Brewing your own beer at home is a great way to experiment with flavours and make brews that are uniquely yours. An important process in making your own homebrew is milling your grain properly, which can be a tricky process. However, with the right equipment and practices, you can ensure that you are getting the most out of your homebrewing.

The basics and commonly used terms:

Inside the husk of malted barley, kernels is where the fermentable sugars are that will become alcohol during the fermentation process, and therefore these need to be cracked open. How this is done will affect how the starches, sugars and enzymes from the grain will be exposed to water during mashing and whether the milled malt will have a successful grist (cracked or milled grain).

We use the term friability to measure the moisture in a kernel and its ability to be cracked open. A friable grain is one that is easily crushed into several separate parts. Friability is a crucial detail that needs to be paid attention to as a malt that is too moist won’t crack open easily but will become crushed in the mill. This will mean that less fermentable sugars will be extracted and the end product will be negatively affected. We sell a variety of different uncracked grains which you can find here. If you’d like your grains cracked by us, please mention this in your order comments.

The importance of cracking your grain right

It is important to take note of the size of the grist particle and ensure that it isn’t pulverised or turned into powder. You want to crack the husks open, away from the kernel to allow the brewing liquid to reach the starchy core of the grain which will be converted into fermentable sugars. It is best to try and keep the husks as complete as possible as they will form a filter bed, while each malt kernel will be broken into smaller pieces, (about three to six pieces).

Uncracked vs Cracked Grain

Choosing the right mill

There are a number of different types of mills available including grain mills and roller mills. For homebrew, we recommend using a roller mill, which normally has two to three cylinders that grain will pass through as they are turned. We sell this two-cylinder mill which you can adjust the rollers to change the settings for different types of grains. This type of mill will also ensure that the husks are crushed and thrown away, left mostly intact while the kernels are broken into smaller pieces. You want to try and keep your husk as a whole as possible because the extracted flavours from the husk are bitter and will give your final product a bad taste. Ensuring you do this correctly will come down to getting the grist production technique right.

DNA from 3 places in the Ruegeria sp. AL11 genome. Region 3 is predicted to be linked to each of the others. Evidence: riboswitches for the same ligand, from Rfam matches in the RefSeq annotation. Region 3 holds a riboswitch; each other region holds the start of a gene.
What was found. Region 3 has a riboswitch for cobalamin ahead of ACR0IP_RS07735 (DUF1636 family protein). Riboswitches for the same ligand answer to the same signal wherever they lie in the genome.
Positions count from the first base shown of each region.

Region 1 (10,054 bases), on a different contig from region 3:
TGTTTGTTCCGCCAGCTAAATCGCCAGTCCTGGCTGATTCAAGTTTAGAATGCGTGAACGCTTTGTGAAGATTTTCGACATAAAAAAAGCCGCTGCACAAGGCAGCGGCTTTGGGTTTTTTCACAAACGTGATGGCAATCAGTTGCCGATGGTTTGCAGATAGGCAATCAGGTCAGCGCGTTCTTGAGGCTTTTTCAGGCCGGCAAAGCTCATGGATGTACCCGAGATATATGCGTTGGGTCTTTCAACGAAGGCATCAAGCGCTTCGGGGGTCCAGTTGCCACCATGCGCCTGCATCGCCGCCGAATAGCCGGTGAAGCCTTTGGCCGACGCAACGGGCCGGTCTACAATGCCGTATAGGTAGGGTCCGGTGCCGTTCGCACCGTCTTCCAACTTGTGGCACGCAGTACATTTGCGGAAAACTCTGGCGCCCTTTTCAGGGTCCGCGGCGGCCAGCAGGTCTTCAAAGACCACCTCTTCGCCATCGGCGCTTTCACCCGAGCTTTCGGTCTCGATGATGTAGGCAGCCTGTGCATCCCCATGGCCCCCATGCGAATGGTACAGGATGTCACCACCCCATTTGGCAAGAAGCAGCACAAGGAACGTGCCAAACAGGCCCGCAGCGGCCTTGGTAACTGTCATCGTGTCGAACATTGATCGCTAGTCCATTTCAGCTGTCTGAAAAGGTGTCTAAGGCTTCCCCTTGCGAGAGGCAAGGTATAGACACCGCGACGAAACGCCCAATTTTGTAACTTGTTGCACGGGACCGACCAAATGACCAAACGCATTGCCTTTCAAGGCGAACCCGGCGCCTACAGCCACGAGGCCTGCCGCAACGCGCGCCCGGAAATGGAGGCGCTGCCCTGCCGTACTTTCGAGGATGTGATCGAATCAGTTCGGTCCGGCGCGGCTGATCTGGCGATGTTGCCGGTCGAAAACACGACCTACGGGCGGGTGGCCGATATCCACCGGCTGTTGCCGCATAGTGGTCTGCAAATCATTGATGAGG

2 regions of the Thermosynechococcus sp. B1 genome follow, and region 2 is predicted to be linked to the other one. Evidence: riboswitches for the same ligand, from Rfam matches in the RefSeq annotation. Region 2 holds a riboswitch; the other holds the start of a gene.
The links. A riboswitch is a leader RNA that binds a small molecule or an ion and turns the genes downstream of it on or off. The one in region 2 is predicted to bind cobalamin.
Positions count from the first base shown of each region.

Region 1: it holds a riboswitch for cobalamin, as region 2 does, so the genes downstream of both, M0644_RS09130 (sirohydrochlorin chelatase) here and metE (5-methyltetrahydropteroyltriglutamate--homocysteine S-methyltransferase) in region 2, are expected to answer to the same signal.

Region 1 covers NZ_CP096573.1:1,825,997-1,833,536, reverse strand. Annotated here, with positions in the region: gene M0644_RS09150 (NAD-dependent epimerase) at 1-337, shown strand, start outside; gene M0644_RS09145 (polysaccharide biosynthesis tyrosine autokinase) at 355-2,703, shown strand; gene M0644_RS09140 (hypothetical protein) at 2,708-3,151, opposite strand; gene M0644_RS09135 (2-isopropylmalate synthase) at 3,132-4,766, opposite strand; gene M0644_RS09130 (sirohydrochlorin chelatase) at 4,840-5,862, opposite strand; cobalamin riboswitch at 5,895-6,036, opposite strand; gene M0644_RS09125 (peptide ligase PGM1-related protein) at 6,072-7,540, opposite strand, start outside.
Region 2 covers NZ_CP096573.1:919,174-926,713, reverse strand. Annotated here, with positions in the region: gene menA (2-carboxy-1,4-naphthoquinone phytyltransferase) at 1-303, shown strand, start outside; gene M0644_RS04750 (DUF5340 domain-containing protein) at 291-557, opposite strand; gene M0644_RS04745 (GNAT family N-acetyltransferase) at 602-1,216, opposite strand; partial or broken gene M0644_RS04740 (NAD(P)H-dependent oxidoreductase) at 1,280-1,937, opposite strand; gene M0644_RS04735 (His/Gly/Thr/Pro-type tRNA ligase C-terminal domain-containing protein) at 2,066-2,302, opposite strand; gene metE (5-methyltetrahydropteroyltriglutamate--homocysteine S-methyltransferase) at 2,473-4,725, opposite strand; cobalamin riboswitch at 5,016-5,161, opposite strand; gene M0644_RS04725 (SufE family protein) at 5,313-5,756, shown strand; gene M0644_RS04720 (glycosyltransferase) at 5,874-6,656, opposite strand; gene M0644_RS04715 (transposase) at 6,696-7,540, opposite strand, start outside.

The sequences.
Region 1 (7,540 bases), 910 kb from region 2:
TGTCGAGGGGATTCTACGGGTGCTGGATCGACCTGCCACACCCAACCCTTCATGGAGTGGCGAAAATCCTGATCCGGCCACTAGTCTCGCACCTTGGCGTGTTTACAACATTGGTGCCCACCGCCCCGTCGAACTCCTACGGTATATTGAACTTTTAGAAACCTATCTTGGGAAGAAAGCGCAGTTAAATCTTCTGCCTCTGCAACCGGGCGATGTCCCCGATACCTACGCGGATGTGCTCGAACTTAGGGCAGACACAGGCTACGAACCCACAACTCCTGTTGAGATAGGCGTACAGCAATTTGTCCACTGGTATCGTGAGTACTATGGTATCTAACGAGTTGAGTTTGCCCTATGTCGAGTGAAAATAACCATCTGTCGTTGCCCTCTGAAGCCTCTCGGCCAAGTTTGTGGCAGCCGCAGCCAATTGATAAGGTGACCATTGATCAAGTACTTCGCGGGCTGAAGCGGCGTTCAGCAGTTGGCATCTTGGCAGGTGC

Benefits of all-grain brewing

All grain brewing has some great benefits over other types of homebrewing methods. All grain brewing gives you complete control over how your beer is brewed and all the elements that go with it such as flavour, colour and aroma. It means that you are not limited to only what’s available to you in extract form and you are able to customise it to your own needs and tastes. Also, this method of brewing is cheaper than other forms as the ingredients that you need, such as grains, cost much less when they are bought in their whole form. Although the start-up costs of buying the equipment needed may seem like a lot at first, after a few successful brews it will be worth the investment. It can take a few goes to get the process completely right but once you get comfortable with it you will be on your way to brewing high-quality artisan beers with ease.

Thinking of home brewing?

Start with our homebrew kits and brewing supplies: 40L Beer Brewing kit, 50L Beer Brewing kit and homebrew supplies.